On May 30, 2017, New York City Mayor Bill de Blasio signed into law Bill 1387-A, which prohibits covered retail employers from engaging in so-called “on-call scheduling,” a practice that is very common and in many cases critical to the industry.

San Francisco passed the first predictive scheduling legislation in January 2015. Seattle passed a similar law in September 2016. Predictive scheduling legislation is presently pending at the federal level as well as in several other states.  Bill 1387-A restricts certain scheduling practices of retail employers with 20 or more employees at one or more stores within New York City. Such employers may not:

  1. Schedule a retail employee for any on-call shift;
  2. Cancel any regular shift for a retail employee within 72 hours of the scheduled start of such shift;
  3. Require a retail employee to work with fewer than 72 hours’ notice, unless the employee consents in writing; or
  4. Require a retail employee to contact a retail employer to confirm whether or not the employee should report for a regular shift fewer than 72 hours before the start of such shift.

Nevertheless, a retail employer may:

  1. Grant a retail employee time off pursuant to an employee’s request;
  2. Allow a retail employee to trade shifts with another retail employee; and
  3. Make changes to retail employees’ work schedules with less than 72 hours’ notice if the employer’s operations cannot begin or continue due to:
    1. Threats to the retail employees or the retail employer’s property;
    2. The failure of public utilities or the shutdown of public transportation;
    3. A fire, flood or other natural disaster; or
    4. A state of emergency declared by the president of the United States, governor of the state of New York or mayor of the city.

The law further requires retail employers to provide retail employees with a written work schedule no later than 72 hours before the first shift on the work schedule. Retail employers must conspicuously post in a location that is accessible and visible to all retail employees at the work location, the work schedule of all the retail employees at that work location at least 72 hours before the beginning of the scheduled hours of work, and must update the schedule and directly notify affected retail employees after making changes to the work schedule.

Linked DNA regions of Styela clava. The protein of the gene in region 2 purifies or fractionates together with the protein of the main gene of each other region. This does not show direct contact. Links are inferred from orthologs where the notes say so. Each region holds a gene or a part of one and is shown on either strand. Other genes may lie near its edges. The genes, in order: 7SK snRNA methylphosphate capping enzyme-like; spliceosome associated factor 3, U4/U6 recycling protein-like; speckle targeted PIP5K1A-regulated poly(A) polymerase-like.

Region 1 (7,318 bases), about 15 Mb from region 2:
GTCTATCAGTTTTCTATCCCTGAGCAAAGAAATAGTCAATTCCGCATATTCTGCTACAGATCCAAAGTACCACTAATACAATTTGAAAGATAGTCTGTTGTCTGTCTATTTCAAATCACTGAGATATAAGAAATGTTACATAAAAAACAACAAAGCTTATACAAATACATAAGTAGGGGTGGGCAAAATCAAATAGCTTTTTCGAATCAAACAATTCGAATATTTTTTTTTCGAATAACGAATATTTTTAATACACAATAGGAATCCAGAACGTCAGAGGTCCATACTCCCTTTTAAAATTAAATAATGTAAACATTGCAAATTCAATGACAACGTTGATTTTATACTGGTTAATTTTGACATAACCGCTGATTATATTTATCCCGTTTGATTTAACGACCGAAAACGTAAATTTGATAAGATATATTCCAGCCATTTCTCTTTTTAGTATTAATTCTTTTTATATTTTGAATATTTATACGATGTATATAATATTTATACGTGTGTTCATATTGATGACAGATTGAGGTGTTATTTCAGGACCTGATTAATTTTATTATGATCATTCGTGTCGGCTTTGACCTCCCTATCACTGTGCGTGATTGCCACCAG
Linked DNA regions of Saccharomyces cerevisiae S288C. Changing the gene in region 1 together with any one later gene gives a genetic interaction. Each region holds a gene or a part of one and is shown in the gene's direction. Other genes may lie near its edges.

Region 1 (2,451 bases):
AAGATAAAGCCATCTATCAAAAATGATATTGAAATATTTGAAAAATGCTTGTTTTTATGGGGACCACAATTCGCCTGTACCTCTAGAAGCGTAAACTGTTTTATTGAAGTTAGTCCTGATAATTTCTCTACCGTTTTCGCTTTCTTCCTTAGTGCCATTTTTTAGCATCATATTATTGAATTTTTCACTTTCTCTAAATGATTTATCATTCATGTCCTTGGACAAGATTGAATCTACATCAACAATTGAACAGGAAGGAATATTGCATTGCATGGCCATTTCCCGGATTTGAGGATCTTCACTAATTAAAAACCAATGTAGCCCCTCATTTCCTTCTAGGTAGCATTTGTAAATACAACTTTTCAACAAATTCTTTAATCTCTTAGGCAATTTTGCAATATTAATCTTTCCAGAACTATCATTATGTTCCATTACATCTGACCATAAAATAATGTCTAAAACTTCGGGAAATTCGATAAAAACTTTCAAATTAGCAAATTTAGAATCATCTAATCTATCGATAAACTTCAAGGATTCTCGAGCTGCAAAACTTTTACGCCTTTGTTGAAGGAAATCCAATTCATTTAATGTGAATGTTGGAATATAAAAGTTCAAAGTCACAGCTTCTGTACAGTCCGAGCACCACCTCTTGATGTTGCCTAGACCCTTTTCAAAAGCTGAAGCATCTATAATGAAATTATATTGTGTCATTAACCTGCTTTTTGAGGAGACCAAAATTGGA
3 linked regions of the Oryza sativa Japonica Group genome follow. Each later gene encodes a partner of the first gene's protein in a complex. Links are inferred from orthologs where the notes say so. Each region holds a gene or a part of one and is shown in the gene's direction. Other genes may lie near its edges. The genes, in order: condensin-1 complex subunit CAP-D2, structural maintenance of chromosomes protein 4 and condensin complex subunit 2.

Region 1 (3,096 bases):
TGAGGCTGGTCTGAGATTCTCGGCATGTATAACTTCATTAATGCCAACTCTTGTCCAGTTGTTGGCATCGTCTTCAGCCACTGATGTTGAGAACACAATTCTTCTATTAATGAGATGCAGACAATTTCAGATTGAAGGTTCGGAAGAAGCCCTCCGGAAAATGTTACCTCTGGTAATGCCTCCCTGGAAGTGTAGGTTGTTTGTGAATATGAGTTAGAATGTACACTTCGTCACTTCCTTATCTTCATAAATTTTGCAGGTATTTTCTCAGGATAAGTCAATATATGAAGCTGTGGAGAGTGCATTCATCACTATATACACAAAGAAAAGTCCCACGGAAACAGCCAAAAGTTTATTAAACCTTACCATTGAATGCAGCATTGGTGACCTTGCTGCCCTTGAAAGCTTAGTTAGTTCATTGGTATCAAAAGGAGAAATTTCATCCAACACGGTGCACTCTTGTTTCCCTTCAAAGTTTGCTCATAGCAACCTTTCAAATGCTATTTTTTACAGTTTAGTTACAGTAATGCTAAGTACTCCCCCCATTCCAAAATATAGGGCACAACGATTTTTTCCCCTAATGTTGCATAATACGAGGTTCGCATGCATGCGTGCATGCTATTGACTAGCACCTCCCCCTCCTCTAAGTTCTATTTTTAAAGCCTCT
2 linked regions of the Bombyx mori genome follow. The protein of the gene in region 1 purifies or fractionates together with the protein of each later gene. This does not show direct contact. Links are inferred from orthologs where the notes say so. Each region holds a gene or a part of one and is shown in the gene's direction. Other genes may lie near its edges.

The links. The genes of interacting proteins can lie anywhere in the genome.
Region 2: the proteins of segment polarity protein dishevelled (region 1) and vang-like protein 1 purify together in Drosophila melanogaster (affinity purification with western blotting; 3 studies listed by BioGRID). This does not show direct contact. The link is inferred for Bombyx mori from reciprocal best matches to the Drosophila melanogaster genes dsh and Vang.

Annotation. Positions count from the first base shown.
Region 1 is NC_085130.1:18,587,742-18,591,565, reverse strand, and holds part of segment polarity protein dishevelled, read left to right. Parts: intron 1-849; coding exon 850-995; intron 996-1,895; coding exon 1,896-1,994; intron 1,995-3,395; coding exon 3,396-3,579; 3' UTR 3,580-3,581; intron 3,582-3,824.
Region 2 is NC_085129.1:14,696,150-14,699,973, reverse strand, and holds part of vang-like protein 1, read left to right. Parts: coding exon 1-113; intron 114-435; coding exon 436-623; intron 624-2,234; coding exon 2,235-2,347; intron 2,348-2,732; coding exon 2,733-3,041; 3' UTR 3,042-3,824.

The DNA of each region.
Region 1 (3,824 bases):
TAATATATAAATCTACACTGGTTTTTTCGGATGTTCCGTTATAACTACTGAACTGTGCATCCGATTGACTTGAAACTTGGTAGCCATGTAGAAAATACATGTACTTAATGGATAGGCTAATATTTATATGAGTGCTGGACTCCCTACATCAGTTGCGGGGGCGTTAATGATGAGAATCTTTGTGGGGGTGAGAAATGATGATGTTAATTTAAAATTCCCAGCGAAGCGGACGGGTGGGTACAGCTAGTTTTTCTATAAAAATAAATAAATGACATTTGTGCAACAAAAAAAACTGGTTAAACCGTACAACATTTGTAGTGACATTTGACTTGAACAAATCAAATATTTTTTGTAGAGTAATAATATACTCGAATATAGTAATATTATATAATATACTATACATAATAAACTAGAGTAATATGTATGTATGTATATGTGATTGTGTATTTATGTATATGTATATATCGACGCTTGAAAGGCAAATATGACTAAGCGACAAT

Retail employers must also transmit the work schedule by electronic means, if such means are regularly used to communicate scheduling information. Upon request by a retail employee, a retail employer must provide the employee with such employee’s work schedule in writing for any week worked within the prior three years and the most current version of the work schedule for all retail employees at that work location, whether or not changes to the work schedule have been posted.   

The law does not apply to any retail employee covered by a valid collective bargaining agreement, including an agreement that is open for negotiation, if (i) such provisions are expressly waived in such collective bargaining agreement; and (ii) the agreement addresses employee scheduling.  

The law goes into effect 180 days from May 30, 2017. At press time, Andrew Cuomo and the state legislators were working on a statewide bill that would pre-empt the New York City law. The Cuomo proposal would apply to more workers, and in some cases, it would be more restrictive, and in other cases, less restrictive, than the de Blasio law.